Te Arikinui Dame Te Atairangikaahu

Queen of New Zealand's Maoris
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The Independent Online

Te Atairangikaahu: born Waahi Marae, New Zealand 23 July 1931; elected Head of the Maori Kingship, with the title Arikinui 1966; DBE 1970; ONZ 1987; married 1952 Whatumoana Paki (two sons, five daughters); died Ngaruawahia, New Zealand 15 August 2006.

Te Arikinui Dame Te Atairangikaahu was the queen of New Zealand's indigenous Maori population for 40 years, filling a role that was purely ceremonial but widely respected in New Zealand and beyond. She is credited with raising the profile of her people abroad and playing a leading role in the renaissance of Maori culture and language in recent years. The New Zealand Prime Minister, Helen Clark, said she had provided "both continuity and outstanding leadership".

She was the seventh Maori sovereign, a direct descendant of a royal line that began in 1858 when New Zealand's indigenous inhabitants responded to British colonisation by choosing a monarch of their own. It was hoped that the move would protect Maori customs, and stem the loss of land to British settlers.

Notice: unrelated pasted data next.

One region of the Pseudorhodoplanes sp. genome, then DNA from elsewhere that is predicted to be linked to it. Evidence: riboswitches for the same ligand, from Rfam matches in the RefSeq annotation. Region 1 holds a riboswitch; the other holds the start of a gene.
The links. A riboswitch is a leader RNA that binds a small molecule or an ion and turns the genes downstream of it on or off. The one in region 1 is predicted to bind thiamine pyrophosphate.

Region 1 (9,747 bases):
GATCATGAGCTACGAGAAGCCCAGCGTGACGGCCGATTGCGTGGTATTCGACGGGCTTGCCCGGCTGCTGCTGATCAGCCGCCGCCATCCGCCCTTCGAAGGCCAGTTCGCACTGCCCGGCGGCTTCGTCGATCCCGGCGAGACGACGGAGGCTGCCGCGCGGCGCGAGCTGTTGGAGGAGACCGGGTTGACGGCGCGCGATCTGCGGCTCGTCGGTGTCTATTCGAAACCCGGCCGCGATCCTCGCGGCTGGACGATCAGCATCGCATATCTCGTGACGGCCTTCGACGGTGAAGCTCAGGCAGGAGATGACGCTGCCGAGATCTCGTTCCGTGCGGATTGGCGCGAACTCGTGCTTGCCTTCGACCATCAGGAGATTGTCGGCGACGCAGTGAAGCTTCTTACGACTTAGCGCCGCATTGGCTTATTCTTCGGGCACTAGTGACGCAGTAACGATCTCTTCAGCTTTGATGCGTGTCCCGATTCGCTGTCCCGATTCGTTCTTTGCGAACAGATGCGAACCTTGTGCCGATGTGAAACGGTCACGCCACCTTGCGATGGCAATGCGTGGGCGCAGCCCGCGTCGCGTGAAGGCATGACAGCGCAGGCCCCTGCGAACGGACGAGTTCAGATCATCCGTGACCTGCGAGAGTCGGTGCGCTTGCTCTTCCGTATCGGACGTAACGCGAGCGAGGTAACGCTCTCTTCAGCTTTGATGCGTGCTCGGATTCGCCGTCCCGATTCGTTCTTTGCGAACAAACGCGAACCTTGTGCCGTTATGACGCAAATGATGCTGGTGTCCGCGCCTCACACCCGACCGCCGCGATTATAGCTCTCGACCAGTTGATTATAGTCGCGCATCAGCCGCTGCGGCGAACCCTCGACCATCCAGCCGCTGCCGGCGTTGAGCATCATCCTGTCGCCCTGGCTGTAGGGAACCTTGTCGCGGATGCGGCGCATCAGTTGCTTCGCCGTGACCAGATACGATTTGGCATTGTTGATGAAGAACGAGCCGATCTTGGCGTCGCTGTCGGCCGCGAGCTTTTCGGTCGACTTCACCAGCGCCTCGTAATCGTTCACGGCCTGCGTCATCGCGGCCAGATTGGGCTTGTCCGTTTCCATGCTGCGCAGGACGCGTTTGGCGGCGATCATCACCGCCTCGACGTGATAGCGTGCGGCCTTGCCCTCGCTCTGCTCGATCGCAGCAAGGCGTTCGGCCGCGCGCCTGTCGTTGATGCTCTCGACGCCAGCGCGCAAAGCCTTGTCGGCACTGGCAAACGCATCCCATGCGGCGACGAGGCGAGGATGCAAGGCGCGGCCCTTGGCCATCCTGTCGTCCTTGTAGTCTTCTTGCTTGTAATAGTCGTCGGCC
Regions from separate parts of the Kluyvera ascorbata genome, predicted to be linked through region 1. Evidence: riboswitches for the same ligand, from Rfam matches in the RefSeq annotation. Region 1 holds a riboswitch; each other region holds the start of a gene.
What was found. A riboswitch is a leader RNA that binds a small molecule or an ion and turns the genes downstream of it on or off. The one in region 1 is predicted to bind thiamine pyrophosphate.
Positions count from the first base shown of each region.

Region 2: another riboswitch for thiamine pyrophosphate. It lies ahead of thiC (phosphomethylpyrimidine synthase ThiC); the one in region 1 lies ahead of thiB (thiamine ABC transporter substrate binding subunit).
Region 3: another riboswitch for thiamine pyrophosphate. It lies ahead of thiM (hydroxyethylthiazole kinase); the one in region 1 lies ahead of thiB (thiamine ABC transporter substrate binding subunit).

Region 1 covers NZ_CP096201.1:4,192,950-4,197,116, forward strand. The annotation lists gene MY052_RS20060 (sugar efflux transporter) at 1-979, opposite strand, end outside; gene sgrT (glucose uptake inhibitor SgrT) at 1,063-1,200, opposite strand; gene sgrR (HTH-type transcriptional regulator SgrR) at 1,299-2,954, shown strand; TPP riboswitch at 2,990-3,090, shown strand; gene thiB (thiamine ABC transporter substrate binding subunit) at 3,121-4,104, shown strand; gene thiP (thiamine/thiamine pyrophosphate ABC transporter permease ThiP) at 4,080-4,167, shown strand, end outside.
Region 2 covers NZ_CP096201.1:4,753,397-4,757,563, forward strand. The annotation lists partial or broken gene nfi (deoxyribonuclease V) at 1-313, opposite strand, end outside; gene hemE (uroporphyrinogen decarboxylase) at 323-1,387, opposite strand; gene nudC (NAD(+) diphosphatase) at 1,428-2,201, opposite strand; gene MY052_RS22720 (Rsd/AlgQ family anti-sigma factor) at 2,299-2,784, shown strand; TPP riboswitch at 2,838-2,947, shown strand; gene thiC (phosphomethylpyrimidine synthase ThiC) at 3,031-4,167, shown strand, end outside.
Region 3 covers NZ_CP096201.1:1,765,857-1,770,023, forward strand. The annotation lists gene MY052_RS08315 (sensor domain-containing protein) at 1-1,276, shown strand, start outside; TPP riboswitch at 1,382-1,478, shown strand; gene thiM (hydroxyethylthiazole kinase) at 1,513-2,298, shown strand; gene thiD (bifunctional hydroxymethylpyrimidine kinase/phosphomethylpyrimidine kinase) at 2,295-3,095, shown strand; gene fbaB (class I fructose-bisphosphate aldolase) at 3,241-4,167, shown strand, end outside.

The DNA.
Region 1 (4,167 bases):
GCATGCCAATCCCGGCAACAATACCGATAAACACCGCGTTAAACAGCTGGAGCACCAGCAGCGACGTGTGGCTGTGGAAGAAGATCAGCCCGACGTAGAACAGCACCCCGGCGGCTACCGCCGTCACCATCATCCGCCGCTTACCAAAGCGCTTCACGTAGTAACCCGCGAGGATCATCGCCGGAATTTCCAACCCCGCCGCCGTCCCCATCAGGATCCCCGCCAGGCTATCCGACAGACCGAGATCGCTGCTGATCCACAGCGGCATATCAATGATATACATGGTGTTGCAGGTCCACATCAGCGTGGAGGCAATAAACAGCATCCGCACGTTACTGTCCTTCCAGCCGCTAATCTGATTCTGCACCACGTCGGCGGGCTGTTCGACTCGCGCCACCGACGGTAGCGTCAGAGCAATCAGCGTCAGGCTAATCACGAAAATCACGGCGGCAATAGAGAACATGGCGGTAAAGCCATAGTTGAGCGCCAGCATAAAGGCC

Te Ata was the longest-serving monarch and the only queen. Contrary to tradition, she had not named a successor before she died. However, in an interview in 2003, she said: "My feeling at the moment is that the people are ready for a male heir to take over."

The mother of two sons and five daughters, Te Atairangikaahu became Maori queen - Arikinui - in 1966, on the day that her father, King Koroki Te Rata Mahuta Tawhiao, was buried. She was a cultural ambassador for Maori people overseas, and a hostess for visiting dignitaries, including the Japanese Emperor Akihito and Empress Michiko, the former South African president Nelson Mandela, and Bill Clinton, the former US president.

At home, her influence was immense, particularly among the country's 540,000 Maori people, who make up about 15 per cent of the population. She was head of the Kingitanga ("king") movement, and attended annual Maori assemblies as well as other key indigenous gatherings.

In 1970 she was made a dame and in 1987 she was appointed to the Order of New Zealand, the nation's highest civilian honour. As part of her formal duties, she opened the New Zealand Chancery in Washington in 1979 and attended the coronation of the King of Tonga in 1967. Helen Clark said that she had helped to unite white and Maori New Zealanders, "with quiet dignity, humility, humour and warmth".

Te Ata looked frail and tired at the end of week-long celebrations in May to mark her 40th anniversary as queen, attended by eminent figures from all around New Zealand and the Pacific. Funeral plans have not yet been announced, but Maori sovereigns are traditionally buried on Taupiri Mountain, on the North Island, near the Maori settlement of Ngaruawahia, where Te Ata lived. Her successor is expected to be chosen from among her family.

Kathy Marks

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